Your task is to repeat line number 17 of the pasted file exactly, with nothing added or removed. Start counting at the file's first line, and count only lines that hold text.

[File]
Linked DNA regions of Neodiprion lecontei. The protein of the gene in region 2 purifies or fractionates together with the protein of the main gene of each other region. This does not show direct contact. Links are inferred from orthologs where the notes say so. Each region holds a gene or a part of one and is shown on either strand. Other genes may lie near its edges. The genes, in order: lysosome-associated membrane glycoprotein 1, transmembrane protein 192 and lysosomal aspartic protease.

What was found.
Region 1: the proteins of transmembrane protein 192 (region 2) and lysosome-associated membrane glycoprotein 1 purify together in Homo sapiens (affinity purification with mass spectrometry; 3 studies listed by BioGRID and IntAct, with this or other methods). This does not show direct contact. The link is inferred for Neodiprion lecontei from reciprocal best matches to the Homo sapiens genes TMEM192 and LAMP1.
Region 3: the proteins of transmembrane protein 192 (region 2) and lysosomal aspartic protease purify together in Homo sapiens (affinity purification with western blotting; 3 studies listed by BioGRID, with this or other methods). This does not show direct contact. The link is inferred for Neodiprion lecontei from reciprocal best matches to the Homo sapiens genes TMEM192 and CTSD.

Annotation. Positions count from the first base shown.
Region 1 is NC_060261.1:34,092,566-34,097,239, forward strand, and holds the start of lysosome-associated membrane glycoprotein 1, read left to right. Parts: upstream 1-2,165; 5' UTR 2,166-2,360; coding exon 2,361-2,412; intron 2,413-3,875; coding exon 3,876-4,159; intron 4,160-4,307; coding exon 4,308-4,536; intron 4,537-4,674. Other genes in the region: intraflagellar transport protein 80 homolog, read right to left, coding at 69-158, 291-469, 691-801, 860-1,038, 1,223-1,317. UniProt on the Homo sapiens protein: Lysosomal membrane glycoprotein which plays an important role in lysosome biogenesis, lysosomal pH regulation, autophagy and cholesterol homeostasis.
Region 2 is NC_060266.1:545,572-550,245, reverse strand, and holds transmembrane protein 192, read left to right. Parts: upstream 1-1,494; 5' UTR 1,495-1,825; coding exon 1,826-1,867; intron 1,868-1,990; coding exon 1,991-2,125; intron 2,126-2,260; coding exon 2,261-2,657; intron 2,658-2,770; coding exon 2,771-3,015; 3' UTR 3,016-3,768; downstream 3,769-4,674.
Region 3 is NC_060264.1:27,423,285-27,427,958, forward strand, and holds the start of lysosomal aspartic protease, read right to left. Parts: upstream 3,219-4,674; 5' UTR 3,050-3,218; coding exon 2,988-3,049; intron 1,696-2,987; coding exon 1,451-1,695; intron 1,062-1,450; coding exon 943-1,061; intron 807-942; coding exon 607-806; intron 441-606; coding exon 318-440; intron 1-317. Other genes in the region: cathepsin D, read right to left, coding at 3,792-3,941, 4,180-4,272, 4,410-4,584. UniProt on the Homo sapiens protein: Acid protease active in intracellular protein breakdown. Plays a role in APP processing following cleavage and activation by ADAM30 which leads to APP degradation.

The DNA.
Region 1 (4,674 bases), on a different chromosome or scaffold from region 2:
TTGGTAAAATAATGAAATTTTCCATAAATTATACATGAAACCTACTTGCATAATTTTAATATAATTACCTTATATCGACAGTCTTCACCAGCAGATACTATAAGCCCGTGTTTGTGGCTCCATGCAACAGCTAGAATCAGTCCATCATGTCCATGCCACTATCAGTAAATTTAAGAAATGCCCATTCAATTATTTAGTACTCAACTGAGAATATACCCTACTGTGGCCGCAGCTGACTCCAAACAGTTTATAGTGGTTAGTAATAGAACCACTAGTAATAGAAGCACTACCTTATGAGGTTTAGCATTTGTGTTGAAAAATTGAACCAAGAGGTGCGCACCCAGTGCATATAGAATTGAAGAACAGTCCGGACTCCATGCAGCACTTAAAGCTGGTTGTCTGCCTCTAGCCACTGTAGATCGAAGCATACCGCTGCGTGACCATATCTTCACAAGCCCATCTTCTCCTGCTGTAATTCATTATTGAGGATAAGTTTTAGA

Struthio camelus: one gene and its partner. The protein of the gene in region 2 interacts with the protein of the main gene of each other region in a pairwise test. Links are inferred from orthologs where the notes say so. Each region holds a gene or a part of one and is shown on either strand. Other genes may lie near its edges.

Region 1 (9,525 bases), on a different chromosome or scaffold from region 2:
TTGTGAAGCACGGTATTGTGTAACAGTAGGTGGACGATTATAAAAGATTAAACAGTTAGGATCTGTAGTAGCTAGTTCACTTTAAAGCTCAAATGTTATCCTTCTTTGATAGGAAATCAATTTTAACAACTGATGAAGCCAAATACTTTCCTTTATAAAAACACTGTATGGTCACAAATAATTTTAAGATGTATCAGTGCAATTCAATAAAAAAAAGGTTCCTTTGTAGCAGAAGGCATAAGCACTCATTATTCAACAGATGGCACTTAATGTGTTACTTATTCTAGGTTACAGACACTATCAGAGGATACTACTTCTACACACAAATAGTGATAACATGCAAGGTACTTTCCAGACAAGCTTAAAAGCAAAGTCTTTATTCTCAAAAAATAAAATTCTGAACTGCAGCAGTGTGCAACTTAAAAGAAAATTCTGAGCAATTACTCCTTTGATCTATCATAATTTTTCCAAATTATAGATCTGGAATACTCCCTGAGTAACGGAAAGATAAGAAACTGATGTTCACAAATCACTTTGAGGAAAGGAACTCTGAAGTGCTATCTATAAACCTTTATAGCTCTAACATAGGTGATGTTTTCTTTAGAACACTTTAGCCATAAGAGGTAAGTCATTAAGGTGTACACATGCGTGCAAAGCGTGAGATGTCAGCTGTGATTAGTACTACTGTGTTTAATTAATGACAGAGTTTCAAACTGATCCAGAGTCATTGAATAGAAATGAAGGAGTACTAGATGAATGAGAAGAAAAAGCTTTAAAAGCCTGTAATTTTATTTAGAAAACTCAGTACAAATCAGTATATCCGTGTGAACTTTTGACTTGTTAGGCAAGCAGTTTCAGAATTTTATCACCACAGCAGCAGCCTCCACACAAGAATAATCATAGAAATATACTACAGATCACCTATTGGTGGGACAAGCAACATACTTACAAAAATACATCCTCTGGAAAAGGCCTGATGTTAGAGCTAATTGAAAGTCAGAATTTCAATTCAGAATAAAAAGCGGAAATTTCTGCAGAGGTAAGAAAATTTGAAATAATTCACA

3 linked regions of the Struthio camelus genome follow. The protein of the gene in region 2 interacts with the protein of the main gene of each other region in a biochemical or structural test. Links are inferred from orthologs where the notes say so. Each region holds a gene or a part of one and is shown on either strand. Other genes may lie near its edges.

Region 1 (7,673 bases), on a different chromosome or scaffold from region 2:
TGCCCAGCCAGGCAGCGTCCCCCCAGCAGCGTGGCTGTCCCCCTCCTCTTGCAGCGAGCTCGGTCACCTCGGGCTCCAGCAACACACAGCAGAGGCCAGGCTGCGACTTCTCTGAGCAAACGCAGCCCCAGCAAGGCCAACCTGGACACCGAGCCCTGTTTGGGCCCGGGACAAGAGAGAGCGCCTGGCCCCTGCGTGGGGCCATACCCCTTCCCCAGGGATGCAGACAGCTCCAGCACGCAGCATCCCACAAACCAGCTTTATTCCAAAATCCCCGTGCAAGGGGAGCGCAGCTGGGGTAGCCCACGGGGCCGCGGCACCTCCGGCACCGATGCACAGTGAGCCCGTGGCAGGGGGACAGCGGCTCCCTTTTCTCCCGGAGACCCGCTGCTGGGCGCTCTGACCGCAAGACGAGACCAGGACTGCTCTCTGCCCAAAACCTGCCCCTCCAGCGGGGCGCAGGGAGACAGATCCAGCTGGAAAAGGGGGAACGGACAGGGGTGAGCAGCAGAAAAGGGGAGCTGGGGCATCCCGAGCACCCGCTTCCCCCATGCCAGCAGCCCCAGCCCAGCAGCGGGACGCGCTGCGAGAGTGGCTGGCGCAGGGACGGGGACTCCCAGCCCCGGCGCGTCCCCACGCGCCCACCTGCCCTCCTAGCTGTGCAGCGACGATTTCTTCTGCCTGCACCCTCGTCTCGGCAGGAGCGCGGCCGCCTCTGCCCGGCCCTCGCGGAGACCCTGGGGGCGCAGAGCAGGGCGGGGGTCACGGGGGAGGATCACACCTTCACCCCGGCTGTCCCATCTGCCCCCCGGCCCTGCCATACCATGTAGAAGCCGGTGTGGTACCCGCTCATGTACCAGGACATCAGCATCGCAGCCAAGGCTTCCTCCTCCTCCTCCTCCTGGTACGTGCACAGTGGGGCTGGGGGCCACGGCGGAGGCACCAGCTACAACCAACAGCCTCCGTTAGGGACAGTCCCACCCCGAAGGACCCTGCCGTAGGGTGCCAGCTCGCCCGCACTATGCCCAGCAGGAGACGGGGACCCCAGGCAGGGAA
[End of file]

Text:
TGCCCAGCCAGGCAGCGTCCCCCCAGCAGCGTGGCTGTCCCCCTCCTCTTGCAGCGAGCTCGGTCACCTCGGGCTCCAGCAACACACAGCAGAGGCCAGGCTGCGACTTCTCTGAGCAAACGCAGCCCCAGCAAGGCCAACCTGGACACCGAGCCCTGTTTGGGCCCGGGACAAGAGAGAGCGCCTGGCCCCTGCGTGGGGCCATACCCCTTCCCCAGGGATGCAGACAGCTCCAGCACGCAGCATCCCACAAACCAGCTTTATTCCAAAATCCCCGTGCAAGGGGAGCGCAGCTGGGGTAGCCCACGGGGCCGCGGCACCTCCGGCACCGATGCACAGTGAGCCCGTGGCAGGGGGACAGCGGCTCCCTTTTCTCCCGGAGACCCGCTGCTGGGCGCTCTGACCGCAAGACGAGACCAGGACTGCTCTCTGCCCAAAACCTGCCCCTCCAGCGGGGCGCAGGGAGACAGATCCAGCTGGAAAAGGGGGAACGGACAGGGGTGAGCAGCAGAAAAGGGGAGCTGGGGCATCCCGAGCACCCGCTTCCCCCATGCCAGCAGCCCCAGCCCAGCAGCGGGACGCGCTGCGAGAGTGGCTGGCGCAGGGACGGGGACTCCCAGCCCCGGCGCGTCCCCACGCGCCCACCTGCCCTCCTAGCTGTGCAGCGACGATTTCTTCTGCCTGCACCCTCGTCTCGGCAGGAGCGCGGCCGCCTCTGCCCGGCCCTCGCGGAGACCCTGGGGGCGCAGAGCAGGGCGGGGGTCACGGGGGAGGATCACACCTTCACCCCGGCTGTCCCATCTGCCCCCCGGCCCTGCCATACCATGTAGAAGCCGGTGTGGTACCCGCTCATGTACCAGGACATCAGCATCGCAGCCAAGGCTTCCTCCTCCTCCTCCTCCTGGTACGTGCACAGTGGGGCTGGGGGCCACGGCGGAGGCACCAGCTACAACCAACAGCCTCCGTTAGGGACAGTCCCACCCCGAAGGACCCTGCCGTAGGGTGCCAGCTCGCCCGCACTATGCCCAGCAGGAGACGGGGACCCCAGGCAGGGAA